This bright and hopeful symbol shows people living with cancer that they don’t have to face cancer alone, and that we won’t give up until we have achieved our vision of a world where no Canadian fears cancer.
During April — Daffodil Month — the Canadian Cancer Society asks all Canadians to buy a daffodil pin and wear it to show their support for those living with cancer.
“We celebrate the ‘power of the flower’ all year round but April is really our time to shine!” says Lynnette Wray, financial support program team lead for the Canadian Cancer Society in the southern interior. “When loved ones are diagnosed with cancer, we often want to do something to help or honour them. This April, we want people to know that there is something they can do.”
Rossland residents can support Canadians living with cancer by wearing a pin, buying fresh cut flowers and donating to the door-to-door campaign. Every donation made during the Canadian Cancer Society’s April Daffodil Campaign brings us one step closer to preventing cancer, detecting it earlier, improving treatment and helping Canadians live longer, healthier lives.
Last year, the Canadian Cancer Society was able to fund $45 million dollars in world-class research to fight all cancers and help more than 85,000 Canadians through its information and support services. The society also funds important cancer prevention work so fewer Canadians are diagnosed in the first place.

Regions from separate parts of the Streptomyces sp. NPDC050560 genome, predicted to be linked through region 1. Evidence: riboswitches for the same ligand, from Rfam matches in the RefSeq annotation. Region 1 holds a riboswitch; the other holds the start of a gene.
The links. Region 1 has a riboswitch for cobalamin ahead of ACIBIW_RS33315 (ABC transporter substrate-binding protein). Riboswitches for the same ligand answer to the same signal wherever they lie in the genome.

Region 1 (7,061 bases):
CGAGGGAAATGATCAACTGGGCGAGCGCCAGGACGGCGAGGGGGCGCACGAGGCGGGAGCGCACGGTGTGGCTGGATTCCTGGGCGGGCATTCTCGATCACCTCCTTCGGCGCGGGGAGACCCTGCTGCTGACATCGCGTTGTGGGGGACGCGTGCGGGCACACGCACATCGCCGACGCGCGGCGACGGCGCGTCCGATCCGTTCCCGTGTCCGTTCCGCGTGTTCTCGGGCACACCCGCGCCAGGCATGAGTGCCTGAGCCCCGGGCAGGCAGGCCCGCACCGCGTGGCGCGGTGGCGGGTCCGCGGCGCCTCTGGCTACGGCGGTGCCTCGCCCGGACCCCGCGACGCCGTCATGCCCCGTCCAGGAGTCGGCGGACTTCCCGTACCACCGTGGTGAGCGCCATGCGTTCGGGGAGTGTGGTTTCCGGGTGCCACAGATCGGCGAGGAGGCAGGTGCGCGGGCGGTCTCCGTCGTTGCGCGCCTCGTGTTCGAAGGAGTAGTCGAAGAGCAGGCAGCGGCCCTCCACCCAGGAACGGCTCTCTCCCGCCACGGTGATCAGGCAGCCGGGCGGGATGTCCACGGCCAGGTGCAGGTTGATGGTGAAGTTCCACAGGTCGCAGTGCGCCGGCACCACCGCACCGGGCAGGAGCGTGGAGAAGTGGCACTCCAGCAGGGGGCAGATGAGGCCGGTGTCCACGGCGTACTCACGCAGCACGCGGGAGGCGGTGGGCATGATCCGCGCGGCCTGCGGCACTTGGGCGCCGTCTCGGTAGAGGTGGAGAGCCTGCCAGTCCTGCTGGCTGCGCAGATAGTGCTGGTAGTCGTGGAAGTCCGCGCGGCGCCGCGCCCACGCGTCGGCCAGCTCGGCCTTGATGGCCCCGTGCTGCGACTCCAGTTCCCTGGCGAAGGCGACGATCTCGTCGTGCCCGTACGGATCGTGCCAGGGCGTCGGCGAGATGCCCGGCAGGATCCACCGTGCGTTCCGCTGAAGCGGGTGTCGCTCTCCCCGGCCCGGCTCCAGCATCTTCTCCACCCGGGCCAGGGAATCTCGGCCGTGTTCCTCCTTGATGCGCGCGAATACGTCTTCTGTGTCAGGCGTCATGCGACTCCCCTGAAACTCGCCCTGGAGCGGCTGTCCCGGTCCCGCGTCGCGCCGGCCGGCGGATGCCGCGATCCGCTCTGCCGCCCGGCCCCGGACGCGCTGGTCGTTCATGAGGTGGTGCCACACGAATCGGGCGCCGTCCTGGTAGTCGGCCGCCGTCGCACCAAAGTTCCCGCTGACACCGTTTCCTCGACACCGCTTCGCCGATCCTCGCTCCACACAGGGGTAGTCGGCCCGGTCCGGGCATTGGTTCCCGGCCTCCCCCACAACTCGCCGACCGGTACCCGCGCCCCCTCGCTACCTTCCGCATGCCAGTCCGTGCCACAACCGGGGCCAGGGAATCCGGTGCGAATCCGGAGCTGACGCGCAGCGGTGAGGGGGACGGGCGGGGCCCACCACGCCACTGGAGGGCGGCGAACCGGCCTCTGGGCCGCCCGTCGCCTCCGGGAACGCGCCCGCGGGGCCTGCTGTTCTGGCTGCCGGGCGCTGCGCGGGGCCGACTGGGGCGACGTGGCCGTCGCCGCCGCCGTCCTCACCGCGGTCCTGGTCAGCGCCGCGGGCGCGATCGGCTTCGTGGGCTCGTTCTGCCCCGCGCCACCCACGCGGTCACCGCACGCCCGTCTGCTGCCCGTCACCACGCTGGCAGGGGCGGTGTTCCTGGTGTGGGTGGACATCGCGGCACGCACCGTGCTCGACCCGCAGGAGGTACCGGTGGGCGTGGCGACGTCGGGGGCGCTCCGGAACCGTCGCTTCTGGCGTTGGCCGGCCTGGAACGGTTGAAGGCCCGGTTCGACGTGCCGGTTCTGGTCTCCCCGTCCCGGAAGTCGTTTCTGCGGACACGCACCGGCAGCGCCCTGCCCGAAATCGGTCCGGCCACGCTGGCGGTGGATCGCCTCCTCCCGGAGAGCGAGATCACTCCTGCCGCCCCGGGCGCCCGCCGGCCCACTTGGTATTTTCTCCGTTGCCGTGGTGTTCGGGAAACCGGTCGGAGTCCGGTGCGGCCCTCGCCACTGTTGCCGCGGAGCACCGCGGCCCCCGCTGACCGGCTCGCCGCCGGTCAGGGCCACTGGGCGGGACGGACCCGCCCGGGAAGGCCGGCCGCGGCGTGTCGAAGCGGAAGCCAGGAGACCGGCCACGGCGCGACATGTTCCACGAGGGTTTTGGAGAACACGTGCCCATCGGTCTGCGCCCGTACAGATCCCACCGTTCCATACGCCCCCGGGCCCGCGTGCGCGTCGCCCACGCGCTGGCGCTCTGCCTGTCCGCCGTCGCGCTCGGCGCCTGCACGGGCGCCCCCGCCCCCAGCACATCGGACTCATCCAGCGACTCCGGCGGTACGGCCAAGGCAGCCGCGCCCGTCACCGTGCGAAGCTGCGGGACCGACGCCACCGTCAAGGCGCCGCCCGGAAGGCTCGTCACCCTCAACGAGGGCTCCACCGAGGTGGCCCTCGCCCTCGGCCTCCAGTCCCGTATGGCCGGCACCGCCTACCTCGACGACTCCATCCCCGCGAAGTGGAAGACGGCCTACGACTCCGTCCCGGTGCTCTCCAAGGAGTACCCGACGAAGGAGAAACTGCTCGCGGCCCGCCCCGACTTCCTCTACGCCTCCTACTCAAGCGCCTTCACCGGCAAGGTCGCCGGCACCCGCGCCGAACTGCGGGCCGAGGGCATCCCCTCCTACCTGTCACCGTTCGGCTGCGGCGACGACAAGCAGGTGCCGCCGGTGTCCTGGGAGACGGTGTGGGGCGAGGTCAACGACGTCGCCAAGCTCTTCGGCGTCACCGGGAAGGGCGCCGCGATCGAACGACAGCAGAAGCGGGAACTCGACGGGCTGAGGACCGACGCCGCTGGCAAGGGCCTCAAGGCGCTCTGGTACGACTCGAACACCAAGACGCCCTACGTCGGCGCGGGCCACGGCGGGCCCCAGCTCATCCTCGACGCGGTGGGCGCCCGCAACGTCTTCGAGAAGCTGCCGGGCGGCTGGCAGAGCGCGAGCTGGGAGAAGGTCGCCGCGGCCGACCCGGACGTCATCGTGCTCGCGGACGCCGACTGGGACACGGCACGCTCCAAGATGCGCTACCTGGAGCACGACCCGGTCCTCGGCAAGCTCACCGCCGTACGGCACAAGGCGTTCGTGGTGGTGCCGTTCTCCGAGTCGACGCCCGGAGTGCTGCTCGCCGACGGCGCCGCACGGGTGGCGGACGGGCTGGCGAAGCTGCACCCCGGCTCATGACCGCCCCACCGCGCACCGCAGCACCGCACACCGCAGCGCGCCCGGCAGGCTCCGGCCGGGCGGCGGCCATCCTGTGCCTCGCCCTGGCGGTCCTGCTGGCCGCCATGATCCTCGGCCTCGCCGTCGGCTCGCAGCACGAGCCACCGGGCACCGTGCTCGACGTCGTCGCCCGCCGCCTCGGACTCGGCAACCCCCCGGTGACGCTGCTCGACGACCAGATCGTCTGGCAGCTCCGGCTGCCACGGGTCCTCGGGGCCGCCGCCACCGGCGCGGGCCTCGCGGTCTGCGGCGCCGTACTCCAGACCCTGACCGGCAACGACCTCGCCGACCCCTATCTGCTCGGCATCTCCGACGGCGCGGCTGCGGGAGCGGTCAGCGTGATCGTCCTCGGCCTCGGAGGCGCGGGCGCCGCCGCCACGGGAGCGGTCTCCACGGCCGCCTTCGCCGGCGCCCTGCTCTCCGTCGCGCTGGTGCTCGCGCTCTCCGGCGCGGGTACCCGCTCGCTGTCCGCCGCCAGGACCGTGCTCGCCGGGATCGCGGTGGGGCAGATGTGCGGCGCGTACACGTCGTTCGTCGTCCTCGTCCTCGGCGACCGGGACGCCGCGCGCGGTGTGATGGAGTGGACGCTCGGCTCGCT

“In April we like to focus on the support programs that help people on a cancer journey,” says Wray. “Like our Lodge in Kelowna where patients can stay during cancer treatments to the financial support program that helps pay for their travel expenses to get there. We also have a wig bank in our Trail office where people can come and borrow a wig and get the emotional support they need.”
Of the five regions in the BC/Yukon division of the Canadian Cancer Society, the southern interior is the largest user of the financial support program. Since September 2010, over 1,500 clients have been approved for a total of over $700,000 in funding.
“Our region is the biggest user of the financial support program for several reasons,” explains Wray. “We’re very geographically dispersed and patients often have to travel long distances for cancer treatment in Kelowna or Vancouver. For example, a patient in Cranbrook might need specialized treatment that they can only get in Vancouver. That’s 958 km with limited low-cost transportation options and barriers such as mountain passes and winter weather.”
“I’m proud to be a part of the Canadian Cancer Society because I think with the help of our amazing volunteers and generous donors we’re making a real difference in the lives of people on their cancer journey,” says Wray.
In Rossland, the Canadian Cancer Society kicks off Daffodil Month by selling fresh cut daffodils at Ferraro Foods on March 26 and 27. The daffodil pin will be available by donation at various businesses in Rossland and Trail throughout April, including Kootenay Savings Credit Union, Ferraro Foods and BC Liquor stores.
“We’re looking forward to another successful daffodil campaign,” says Wray. “I want to thank everybody that buys a pin, or a bunch of daffodils, or donates at the door. Thank you for making a difference.”
in the lives of cancer patients and their families.”